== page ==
Civil Rights and the Idea of Freedom

Civil Rights and the Idea of Freedom

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Focusing attention on the political ideas that were influential on as well as those that were central to the civil rights movement, this original study examines not only written texts but also oral history interviews to reveal a rich tradition of personal as well as political freedom that emerged from the movement. Making extensive use of interviews with movement participants to discover the language of freedom at the grass-roots level, King makes clear that, though liberal notions of freedom involving the absence of restrictions and equal protections were crucial to movement goals, the Exodus vision of collective liberation, group self-transformation, and participatory freedom figured just as prominently as the removal of barriers to social and political equality. King demonstrates how the creation of a sense of self-worth and freedom within the individual participants of the greater civil rights movement helped revitalize and extend African-American political culture. Along the way, notable individuals (such as Martin Luther King and Ella Baker, Stokely Carmichael and James Forman) and political thinkers (such as Hannah Arendt and Frantz Fanon) are discussed and analyzed. A significant contribution to an understanding of the basic ideas and issues of one of the most transformative movements of our time, Civil Rights and the Idea of Freedom concludes that the civil rights movement helped strengthen the meaning of citizenship and the political importance of self-respect in the contemporary world, with implications reaching far beyond its original setting and time period.show more

Product details

  • Hardback | 282 pages
  • 146.6 x 218.4 x 26.9mm | 537.46g
  • Oxford University Press Inc
  • New York, United States
  • English
  • New.
  • 0195065077
  • 9780195065077

Back cover copy

Focusing attention on the political ideas that were influential on as well as those that were central to the civil rights movement, this original study examines not only written texts but also oral history interviews to reveal a rich tradition of personal as well as political freedom that emerged from the movement. Making extensive use of interviews with movement participants to discover the language of freedom at the grass-roots level, King makes clear that, though liberal notions of freedom involving the absence of restrictions and equal protections were crucial to movement goals, the Exodus vision of collective liberation, group self-transformation, and participatory freedom figured just as prominently as the removal of barriers to social and political equality. King demonstrates how the creation of a sense of self-worth and freedom within the individual participants of the greater civil rights movement helped revitalize and extend African-American political culture. Along the way, notable individuals (such as Martin Luther King and Ella Baker, Stokely Carmichael and James Forman) and political thinkers (such as Hannah Arendt and Frantz Fanon) are discussed and analyzed. A significant contribution to an understanding of the basic ideas and issues of one of the most transformative movements of our time, Civil Rights and the Idea of Freedom concludes that the civil rights movement helped strengthen the meaning of citizenship and the political importance of self-respect in the contemporary world, with implications reaching far beyond its original setting and time period.show more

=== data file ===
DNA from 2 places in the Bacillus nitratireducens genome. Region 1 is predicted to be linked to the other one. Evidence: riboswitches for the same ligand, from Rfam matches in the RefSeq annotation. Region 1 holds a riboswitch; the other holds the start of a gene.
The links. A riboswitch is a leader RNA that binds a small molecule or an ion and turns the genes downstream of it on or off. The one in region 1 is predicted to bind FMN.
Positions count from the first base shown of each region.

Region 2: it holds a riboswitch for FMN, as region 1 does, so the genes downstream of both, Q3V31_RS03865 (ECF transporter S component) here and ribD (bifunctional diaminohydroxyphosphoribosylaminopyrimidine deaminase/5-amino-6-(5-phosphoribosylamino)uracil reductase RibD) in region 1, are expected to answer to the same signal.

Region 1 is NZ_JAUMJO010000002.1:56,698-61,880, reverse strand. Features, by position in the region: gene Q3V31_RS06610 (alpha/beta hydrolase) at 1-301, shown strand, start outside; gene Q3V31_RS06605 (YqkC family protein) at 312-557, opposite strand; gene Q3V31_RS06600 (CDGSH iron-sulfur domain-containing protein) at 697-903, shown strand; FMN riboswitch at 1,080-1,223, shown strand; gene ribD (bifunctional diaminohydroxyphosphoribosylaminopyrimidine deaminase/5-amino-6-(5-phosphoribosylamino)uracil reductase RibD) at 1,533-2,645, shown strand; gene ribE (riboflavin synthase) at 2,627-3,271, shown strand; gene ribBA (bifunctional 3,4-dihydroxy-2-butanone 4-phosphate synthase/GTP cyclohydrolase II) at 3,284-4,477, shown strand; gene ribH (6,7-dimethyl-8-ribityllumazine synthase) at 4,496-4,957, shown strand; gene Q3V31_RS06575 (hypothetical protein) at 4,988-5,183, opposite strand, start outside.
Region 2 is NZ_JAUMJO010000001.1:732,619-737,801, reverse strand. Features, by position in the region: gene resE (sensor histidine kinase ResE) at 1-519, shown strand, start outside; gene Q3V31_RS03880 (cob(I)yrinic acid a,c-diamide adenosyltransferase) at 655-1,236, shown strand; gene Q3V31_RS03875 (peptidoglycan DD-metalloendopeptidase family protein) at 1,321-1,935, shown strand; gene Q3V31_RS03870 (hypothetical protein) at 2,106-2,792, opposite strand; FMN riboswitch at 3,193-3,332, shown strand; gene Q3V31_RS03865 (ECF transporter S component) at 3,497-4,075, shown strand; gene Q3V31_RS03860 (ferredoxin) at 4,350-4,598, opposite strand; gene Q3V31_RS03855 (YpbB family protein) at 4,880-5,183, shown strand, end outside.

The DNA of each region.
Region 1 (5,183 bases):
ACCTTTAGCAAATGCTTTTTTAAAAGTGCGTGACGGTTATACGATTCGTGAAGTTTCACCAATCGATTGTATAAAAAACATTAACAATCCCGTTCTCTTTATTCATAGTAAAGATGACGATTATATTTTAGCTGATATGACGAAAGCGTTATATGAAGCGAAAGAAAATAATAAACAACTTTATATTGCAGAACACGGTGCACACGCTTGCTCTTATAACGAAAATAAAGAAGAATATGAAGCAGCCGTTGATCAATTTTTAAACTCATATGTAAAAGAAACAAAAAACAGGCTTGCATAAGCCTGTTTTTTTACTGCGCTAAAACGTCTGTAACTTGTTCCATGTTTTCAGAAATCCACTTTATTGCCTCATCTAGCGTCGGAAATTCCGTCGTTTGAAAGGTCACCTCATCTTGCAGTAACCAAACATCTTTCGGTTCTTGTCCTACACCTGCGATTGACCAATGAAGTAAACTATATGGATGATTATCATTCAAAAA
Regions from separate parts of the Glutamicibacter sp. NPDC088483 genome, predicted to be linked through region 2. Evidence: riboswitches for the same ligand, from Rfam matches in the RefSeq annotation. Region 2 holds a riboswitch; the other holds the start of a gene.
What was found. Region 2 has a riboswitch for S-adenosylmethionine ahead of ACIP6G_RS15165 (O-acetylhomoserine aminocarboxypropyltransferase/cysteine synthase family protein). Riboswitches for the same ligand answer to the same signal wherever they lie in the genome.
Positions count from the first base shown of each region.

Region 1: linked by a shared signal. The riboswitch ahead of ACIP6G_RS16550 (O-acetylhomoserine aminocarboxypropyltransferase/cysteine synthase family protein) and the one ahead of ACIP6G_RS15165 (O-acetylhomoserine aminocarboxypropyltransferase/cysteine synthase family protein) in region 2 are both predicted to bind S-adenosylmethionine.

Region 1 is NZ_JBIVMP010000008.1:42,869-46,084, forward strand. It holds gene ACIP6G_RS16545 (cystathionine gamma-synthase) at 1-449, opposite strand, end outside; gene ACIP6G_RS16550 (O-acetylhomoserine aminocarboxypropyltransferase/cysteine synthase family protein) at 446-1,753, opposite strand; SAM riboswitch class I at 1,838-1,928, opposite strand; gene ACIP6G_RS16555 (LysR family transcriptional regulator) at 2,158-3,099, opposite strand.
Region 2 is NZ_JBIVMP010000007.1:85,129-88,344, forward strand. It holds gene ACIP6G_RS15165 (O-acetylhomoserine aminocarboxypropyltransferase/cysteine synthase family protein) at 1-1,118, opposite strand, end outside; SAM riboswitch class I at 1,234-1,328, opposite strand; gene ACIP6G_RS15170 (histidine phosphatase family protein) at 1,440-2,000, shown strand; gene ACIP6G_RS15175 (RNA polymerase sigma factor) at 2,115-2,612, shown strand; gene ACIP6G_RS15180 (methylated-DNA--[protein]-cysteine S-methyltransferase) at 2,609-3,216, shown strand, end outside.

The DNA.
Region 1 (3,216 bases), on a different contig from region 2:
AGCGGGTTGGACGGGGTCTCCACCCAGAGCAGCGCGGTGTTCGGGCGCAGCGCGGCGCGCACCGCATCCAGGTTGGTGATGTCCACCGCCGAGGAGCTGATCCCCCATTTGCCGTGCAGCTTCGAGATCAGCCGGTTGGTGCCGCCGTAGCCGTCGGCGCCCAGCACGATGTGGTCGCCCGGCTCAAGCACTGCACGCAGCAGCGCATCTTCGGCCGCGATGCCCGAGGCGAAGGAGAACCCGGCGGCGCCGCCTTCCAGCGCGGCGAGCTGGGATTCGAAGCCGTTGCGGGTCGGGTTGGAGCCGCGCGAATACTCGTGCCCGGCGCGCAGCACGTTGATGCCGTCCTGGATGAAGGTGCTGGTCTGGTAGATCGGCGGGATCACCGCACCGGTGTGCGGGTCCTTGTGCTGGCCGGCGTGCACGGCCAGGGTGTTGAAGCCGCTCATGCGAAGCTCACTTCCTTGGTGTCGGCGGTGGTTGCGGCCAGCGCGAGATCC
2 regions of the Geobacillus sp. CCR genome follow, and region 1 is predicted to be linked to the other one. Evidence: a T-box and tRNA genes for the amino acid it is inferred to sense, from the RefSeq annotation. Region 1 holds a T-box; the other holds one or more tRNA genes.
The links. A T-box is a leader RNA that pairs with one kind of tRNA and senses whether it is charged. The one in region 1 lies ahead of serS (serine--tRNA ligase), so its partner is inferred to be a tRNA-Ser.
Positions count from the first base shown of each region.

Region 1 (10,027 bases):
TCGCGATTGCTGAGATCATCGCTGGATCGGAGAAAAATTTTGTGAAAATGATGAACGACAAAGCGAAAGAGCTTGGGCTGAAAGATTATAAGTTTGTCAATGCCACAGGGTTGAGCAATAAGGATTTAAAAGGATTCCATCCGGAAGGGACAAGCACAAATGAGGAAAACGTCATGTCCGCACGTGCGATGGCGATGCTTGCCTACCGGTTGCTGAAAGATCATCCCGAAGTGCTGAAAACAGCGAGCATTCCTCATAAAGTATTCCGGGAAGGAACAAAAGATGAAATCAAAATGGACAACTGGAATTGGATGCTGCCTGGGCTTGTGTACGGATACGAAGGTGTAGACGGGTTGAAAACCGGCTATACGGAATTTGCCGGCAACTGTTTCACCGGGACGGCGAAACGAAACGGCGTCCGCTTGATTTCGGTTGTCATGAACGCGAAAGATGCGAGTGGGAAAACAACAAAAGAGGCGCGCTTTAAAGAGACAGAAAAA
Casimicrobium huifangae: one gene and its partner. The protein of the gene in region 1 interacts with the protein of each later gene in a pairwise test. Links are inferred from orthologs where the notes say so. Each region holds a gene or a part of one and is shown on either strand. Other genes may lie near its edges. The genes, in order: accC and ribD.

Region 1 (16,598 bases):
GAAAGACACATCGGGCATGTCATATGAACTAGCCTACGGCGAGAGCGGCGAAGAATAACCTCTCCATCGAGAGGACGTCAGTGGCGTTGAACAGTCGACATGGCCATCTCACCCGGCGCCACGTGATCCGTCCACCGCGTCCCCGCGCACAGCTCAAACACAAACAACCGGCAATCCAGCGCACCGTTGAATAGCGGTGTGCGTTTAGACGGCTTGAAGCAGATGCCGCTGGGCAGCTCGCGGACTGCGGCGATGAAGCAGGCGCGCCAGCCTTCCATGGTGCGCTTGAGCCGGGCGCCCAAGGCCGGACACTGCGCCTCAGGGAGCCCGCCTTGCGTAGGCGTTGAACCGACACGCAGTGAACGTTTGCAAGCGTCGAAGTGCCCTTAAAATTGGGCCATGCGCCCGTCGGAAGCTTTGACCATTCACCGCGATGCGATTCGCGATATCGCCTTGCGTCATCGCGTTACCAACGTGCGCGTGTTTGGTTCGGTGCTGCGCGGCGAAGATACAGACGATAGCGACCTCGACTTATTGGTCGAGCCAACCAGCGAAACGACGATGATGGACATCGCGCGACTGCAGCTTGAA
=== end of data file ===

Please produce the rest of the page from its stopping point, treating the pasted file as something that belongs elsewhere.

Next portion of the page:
Review quote

`King begins with a stimulating analysis of what he calls the "repartory of freedom", showing that freedom as a political concept has numerous meanings ... This excellent study deals with vital but complex issues is a lucid and accessible manner. King makes very good use of oral history, particularly from Howard University's Civil Rights Documentation Project, and has consulted a massive array of published sources, particularly theoretical analyses of freedom and revolution. His fresh perspective on the civil rights movement, deserves to be read by historians and political theorists alike.' American Politics Reviewshow more

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